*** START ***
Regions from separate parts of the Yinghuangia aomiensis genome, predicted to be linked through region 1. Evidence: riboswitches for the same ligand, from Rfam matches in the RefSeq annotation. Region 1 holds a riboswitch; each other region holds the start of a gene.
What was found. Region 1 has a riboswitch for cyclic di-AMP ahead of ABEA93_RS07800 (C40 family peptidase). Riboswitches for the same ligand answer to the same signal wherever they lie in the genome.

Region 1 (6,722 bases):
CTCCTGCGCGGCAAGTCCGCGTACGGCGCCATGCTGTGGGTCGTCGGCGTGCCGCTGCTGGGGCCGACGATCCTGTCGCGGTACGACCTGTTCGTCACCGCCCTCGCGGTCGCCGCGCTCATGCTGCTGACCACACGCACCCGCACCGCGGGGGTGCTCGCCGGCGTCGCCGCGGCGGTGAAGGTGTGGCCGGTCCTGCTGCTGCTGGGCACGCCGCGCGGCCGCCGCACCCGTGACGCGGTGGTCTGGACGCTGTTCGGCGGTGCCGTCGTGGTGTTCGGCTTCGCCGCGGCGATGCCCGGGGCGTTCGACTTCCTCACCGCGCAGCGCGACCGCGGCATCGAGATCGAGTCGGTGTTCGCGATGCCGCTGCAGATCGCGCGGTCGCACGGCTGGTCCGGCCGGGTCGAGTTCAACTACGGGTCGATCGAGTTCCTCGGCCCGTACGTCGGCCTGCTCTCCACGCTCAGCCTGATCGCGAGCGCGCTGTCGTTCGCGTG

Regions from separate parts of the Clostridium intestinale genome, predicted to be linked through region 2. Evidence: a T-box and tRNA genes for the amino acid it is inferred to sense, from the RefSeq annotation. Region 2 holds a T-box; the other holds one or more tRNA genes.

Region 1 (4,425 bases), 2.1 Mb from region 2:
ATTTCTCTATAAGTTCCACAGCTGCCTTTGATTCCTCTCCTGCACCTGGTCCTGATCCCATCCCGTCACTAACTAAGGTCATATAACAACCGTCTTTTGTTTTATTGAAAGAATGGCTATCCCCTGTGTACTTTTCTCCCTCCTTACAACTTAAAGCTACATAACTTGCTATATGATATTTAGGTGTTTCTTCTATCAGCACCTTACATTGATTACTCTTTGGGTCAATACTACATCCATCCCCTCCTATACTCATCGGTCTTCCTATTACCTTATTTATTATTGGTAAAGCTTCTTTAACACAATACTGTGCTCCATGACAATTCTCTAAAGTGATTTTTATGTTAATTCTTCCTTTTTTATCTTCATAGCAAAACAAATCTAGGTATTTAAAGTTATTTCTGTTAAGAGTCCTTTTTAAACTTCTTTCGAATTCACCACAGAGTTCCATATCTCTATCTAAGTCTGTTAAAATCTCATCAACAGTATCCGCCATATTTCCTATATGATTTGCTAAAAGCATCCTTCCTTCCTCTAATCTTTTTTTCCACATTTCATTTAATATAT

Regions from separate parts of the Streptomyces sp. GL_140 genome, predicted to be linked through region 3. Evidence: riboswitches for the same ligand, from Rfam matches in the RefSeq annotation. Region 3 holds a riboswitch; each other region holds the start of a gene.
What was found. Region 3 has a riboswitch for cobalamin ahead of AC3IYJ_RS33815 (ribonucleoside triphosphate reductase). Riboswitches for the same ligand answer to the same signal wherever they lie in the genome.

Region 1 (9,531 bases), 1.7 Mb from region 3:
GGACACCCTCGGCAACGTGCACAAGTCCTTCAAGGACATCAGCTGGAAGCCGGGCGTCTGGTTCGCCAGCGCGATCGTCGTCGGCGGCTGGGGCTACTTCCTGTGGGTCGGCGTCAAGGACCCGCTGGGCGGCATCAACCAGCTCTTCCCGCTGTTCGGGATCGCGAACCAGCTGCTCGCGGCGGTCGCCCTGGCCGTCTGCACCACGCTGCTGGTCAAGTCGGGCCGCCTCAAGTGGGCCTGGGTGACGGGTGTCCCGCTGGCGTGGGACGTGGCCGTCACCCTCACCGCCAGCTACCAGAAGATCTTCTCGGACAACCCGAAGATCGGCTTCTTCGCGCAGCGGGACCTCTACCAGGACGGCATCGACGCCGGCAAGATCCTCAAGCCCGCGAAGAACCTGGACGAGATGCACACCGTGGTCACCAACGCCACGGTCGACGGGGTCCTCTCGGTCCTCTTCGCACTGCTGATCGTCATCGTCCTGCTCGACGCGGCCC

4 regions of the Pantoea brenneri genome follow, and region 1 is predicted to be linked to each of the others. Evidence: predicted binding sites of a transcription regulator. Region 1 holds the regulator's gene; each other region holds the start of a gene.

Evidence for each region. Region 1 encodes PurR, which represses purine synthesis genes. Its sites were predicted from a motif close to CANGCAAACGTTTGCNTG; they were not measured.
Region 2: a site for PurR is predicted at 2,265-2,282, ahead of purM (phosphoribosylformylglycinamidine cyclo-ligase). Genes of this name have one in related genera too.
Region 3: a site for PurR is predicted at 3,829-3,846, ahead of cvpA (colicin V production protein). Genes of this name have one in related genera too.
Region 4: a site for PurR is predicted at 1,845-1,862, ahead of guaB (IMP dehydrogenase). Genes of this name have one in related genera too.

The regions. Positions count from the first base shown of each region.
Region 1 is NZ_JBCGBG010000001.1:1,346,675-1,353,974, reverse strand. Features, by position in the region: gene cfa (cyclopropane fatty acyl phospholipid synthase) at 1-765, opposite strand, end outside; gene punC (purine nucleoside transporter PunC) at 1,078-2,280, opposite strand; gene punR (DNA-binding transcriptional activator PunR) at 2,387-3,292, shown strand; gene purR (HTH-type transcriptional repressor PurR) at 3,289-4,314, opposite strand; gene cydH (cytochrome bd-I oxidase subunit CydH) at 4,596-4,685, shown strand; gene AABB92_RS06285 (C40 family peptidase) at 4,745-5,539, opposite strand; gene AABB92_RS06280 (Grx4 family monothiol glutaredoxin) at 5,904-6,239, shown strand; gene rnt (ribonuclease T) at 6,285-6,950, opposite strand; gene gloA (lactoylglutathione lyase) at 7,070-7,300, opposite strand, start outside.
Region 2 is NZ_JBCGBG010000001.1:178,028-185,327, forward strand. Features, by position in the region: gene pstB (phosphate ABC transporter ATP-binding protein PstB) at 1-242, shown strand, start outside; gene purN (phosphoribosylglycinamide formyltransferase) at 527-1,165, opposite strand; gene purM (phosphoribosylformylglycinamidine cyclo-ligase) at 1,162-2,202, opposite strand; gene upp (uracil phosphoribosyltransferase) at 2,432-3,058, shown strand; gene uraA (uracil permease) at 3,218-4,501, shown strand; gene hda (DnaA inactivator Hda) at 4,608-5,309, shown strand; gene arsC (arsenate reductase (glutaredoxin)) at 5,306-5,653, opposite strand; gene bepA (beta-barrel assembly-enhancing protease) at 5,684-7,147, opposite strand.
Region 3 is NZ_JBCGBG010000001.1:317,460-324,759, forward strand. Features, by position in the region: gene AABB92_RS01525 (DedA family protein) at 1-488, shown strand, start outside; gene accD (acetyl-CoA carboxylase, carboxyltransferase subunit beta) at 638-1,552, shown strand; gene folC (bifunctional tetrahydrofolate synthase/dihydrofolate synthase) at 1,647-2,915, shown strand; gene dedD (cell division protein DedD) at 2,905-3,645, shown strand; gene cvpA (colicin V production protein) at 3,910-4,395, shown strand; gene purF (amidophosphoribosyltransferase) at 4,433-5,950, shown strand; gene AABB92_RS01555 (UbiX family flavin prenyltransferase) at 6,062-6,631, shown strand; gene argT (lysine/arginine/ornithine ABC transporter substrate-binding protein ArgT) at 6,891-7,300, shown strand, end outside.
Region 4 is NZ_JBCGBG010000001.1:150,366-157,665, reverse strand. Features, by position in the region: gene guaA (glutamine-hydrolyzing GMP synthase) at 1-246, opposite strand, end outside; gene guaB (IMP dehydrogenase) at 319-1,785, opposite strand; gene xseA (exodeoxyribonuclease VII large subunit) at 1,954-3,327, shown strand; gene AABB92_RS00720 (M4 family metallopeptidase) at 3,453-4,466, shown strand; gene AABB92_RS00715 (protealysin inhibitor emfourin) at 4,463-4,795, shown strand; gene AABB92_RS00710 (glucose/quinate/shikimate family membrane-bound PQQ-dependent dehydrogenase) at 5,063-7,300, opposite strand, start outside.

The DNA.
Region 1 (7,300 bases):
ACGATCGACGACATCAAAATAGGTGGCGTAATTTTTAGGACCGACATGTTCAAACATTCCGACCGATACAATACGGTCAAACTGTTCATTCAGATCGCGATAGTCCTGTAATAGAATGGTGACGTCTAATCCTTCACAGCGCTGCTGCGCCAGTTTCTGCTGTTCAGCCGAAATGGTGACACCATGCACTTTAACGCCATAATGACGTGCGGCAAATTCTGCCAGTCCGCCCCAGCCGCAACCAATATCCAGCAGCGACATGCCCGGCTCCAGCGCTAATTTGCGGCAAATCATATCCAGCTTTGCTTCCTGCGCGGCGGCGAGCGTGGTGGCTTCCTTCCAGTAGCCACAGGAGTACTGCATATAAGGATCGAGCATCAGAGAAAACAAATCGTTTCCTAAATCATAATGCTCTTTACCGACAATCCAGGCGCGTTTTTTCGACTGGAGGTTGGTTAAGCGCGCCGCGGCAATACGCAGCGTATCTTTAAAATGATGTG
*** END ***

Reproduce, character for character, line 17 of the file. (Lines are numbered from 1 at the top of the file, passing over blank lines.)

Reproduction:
The regions. Positions count from the first base shown of each region.